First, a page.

I’m leaving or have left my volunteering role, what now?  

The end of an era

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Coping with leaving your volunteering role

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Being a volunteer responder is likely to have been a huge part of your life. For many of you it’s a vocation, an extended family, and a big part of your identity.

This means stopping volunteering can bring mixed emotions and there will be a sense of loss even if you’re looking forward to spending more time with family, friends, and other hobbies.

If you need to leave early because of ill health, then this can be difficult. And when your volunteering role is ending because of a psychological injury, then this can be harder still.

Coping with leaving your volunteering role

Removing your Protective Armour
Leaving your volunteering role means you take off many parts of your Protective Armour:  your uniform, professional role, sense of identity and purpose, fitness regime and camaraderie of colleagues. It can be a stressful time so it’s important you look after your physical and mental health.

Some of you will find other ways to contribute to your organisation and  community through working in other public service roles or volunteering. Others will set yourselves challenges to help you maintain your physical (and therefore mental) fitness. You can think of these are your new armour.  

As you remove your protective armour, watch out for unfinished trauma business. It is inevitable there will be some jobs that have stayed with you through your volunteering career. These may be incidents that you can talk about and remember with sadness, but there may also be jobs that haunt you and which you’ve avoided thinking about for years. If you've been doing this, then retirement is when your brain will try to process them. You’ll be dealing with old injuries without your protective armour and that can be hard.

If this is happening, please have a look at the explanation and advice on What can I do if I'm not OK? part of the site to understand what is happening and what you can do to help yourself.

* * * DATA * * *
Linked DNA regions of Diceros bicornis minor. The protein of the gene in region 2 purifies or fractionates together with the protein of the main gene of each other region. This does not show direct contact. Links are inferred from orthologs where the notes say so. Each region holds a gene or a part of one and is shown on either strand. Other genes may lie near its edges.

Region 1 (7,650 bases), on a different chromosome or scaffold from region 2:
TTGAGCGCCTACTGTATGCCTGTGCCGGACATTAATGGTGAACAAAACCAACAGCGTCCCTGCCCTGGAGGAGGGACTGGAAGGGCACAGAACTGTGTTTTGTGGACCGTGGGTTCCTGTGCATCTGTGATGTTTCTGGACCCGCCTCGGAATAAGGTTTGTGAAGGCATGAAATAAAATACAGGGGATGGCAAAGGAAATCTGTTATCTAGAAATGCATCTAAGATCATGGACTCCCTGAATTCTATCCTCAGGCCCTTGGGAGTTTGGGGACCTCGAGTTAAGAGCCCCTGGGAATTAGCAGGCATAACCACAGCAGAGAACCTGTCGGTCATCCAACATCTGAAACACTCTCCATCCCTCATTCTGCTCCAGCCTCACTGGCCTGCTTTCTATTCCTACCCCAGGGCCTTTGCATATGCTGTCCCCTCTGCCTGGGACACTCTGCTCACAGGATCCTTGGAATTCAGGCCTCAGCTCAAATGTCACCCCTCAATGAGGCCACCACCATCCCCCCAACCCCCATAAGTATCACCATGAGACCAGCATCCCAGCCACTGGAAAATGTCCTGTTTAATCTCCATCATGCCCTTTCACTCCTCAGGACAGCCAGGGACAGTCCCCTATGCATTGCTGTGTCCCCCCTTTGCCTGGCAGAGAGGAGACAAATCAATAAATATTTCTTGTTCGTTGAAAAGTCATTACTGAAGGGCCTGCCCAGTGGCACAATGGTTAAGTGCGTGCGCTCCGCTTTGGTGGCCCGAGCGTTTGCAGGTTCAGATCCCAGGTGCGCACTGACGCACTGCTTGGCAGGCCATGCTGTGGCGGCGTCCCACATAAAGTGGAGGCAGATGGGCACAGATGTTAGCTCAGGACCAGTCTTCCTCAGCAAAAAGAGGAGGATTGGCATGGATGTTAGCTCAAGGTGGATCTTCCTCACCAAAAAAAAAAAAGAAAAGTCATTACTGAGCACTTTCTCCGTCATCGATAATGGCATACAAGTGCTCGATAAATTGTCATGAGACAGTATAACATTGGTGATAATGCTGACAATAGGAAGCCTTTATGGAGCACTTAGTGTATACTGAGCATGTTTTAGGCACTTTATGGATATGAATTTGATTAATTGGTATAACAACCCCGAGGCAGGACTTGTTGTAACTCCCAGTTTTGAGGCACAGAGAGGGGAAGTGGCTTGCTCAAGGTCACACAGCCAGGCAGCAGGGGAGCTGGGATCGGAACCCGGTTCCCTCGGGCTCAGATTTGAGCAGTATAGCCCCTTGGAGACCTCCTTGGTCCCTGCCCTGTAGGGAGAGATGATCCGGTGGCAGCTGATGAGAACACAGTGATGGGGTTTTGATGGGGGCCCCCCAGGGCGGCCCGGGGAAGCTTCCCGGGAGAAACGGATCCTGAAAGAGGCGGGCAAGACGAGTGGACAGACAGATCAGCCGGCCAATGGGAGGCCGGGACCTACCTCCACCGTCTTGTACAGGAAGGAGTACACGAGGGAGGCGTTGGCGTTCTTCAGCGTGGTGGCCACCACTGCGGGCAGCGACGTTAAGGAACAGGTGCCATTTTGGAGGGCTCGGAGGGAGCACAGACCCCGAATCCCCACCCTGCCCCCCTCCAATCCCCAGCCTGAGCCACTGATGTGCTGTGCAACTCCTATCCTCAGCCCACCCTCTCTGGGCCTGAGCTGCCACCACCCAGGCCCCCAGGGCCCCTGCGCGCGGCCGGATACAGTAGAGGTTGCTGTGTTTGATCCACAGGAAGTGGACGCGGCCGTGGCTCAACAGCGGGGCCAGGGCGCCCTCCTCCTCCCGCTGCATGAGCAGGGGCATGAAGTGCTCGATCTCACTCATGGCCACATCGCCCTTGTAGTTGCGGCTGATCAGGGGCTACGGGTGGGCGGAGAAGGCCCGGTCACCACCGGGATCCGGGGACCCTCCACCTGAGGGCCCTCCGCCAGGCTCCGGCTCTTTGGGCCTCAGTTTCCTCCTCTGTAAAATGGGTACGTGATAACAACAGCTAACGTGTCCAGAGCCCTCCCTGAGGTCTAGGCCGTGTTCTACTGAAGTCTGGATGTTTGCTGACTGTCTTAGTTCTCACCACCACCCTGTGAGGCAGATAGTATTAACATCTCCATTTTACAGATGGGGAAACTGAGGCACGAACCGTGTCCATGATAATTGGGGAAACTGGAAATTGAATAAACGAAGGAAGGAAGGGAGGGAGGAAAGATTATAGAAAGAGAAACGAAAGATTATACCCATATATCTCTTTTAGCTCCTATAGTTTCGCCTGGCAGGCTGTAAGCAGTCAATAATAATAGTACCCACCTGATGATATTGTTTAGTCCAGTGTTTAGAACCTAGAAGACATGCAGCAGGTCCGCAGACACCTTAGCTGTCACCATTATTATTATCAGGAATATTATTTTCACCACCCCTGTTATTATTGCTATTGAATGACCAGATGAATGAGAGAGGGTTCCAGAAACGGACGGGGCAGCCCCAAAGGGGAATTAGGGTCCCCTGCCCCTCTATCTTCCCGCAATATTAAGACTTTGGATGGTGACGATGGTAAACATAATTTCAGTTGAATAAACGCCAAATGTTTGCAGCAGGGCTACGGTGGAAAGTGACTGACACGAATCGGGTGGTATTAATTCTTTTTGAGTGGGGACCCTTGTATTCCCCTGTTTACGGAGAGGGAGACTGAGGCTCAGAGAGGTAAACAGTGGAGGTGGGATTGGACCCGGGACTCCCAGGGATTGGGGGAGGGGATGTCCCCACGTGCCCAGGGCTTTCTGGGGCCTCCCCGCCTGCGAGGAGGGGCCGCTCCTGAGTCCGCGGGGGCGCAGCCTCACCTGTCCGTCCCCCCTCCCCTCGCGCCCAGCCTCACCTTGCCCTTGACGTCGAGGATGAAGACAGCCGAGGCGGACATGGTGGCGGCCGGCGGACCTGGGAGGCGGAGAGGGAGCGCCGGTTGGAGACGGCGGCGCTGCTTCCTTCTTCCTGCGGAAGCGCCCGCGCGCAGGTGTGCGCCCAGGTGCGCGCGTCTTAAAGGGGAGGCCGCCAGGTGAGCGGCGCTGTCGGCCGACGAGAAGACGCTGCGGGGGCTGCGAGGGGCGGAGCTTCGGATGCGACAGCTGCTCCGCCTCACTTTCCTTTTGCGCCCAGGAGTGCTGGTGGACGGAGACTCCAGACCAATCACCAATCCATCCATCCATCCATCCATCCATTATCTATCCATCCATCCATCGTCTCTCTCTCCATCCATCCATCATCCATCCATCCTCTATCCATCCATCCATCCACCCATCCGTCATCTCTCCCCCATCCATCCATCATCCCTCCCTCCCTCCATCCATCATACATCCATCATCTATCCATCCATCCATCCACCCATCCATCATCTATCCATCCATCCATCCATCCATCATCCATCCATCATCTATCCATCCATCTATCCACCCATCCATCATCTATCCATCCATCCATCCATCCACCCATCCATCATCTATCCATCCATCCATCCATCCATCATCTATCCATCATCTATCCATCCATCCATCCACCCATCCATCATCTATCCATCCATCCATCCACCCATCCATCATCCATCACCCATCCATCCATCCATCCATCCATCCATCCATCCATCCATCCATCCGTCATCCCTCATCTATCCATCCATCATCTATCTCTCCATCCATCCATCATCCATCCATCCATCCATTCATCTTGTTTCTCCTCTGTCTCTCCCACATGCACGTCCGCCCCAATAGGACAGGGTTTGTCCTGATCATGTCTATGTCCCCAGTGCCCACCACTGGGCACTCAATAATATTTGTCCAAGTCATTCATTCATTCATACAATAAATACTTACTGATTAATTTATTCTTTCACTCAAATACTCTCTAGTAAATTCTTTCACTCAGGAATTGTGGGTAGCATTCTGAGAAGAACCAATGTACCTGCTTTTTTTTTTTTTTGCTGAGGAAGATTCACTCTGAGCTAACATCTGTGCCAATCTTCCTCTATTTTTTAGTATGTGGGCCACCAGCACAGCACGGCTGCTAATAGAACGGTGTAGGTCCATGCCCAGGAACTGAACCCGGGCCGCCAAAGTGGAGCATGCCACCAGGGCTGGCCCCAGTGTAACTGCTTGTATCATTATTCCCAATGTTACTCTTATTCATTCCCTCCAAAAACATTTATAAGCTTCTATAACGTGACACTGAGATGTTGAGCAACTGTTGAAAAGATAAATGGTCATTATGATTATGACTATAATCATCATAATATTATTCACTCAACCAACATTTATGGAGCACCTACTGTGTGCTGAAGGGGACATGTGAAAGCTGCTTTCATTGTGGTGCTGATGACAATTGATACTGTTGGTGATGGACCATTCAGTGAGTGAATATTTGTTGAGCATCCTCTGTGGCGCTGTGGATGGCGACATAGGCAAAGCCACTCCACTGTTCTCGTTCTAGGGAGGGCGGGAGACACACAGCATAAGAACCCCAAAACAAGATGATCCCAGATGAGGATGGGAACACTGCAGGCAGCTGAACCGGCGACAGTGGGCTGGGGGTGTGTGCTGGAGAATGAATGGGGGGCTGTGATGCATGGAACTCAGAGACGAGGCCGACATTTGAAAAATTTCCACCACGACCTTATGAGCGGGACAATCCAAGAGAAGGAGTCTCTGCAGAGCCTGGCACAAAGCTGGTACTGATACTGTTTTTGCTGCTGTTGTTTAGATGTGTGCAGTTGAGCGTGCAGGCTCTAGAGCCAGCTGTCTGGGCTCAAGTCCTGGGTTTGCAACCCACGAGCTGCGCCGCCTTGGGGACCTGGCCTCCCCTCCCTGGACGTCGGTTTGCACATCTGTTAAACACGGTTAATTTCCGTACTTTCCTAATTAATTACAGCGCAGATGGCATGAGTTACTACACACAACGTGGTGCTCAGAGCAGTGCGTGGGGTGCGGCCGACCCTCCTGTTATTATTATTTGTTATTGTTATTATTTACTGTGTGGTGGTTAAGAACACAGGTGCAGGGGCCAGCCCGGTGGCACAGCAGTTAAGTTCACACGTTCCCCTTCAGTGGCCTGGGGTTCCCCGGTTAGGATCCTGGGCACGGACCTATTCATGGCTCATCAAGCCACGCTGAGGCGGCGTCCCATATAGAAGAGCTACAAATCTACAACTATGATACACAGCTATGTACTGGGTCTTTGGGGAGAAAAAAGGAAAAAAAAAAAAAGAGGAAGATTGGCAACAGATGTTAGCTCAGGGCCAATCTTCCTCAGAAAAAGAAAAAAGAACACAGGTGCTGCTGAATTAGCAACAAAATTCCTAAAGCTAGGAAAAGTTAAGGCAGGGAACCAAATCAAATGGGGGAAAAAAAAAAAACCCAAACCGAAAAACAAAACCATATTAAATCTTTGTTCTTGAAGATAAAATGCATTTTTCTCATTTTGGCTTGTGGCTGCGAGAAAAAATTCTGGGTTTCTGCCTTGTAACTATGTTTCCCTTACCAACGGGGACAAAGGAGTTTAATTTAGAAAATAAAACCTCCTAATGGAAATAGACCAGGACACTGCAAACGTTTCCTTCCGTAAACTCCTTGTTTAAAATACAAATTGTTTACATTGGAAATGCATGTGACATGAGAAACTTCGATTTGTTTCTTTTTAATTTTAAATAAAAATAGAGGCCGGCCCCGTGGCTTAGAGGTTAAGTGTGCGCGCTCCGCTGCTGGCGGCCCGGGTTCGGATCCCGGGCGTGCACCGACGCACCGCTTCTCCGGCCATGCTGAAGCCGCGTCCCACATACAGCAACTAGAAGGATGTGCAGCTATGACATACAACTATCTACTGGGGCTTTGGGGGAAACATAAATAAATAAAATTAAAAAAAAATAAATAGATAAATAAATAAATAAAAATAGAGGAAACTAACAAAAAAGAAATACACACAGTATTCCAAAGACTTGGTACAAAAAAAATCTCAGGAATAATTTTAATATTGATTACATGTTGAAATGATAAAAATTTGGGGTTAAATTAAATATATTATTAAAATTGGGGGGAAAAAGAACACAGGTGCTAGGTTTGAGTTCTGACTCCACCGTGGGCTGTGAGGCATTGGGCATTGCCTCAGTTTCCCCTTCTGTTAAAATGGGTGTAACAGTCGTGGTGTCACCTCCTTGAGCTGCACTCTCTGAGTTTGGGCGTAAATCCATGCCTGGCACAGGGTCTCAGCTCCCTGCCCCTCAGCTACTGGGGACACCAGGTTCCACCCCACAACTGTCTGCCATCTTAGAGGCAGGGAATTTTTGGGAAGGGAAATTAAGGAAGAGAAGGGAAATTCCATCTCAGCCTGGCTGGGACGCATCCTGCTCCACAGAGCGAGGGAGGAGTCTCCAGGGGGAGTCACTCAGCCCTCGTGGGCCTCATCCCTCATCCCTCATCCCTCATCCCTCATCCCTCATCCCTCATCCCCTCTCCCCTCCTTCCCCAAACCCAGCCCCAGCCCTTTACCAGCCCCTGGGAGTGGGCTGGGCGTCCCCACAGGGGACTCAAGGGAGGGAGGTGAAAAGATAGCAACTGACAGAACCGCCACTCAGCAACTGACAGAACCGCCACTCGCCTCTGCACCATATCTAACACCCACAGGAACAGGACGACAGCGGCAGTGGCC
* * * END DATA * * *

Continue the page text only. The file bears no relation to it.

If you need help, please contact your GP or one of the services listed on the welcome page.
Leaving or retiring with an injury
Emergency responders are at risk of psychological injury, it’s an occupational hazard. And sometimes recovery depends on having no more exposure to hazardous situations.  

Leaving with any kind of injury will be hard. It’s likely being a volunteer responder is an important part of your life and you’ll miss the camaraderie and all the other positives associated with being part of your team.  But if you’re leaving because of a psychological injury then no-one may know you're injured. Unlike your employed counterparts, you have the option to simply stop volunteering. You might give another reason, perhaps citing the demands of family or work life. This secrecy, usually driven by stigma and shame, can leave you alone and isolated at a time when you really need support. We hope the information on this website helps you see that this is not your fault or a sign of weakness and that there is help available.

If you tell your colleagues and the organisation that you’re leaving because of a psychological injury, then their response is very important. Even if they’re supportive you may share feelings of failure mixed in with the loss and perhaps relief. But if you don’t feel well-supported, then this process can be extremely difficult. A sense of being let down or betrayed by your organisation (see 'moral injury' on the what can I do if I'm not ok page) is likely to make your injury worse and can lead to feelings of anger, shame, and despair. You may question the time you gave to the organisation or withdraw from fellow volunteers; losing more of your protective armour when you’re already unwell.

Where possible, try to mark the end of your service. It’s not your fault that you got injured; there should be no shame attached to leaving through psychological injury. Please get the support you need in this process.  
Celebrating your service
Rituals help us cope with change and loss, so retirement events are an important way of marking and helping the transition to life beyond your volunteering role. How does your organisation recognise the service you and your family have given to the community? Do these rituals happen for those stopping through ill health?

It is important to recognise and honour the contribution you've made.  
Coping and self-care
Make use of the information and advice in the Coping and self-care section of this site to help you through this time of change.
Accessing help and advice
You can access support through the services listed on our welcome page.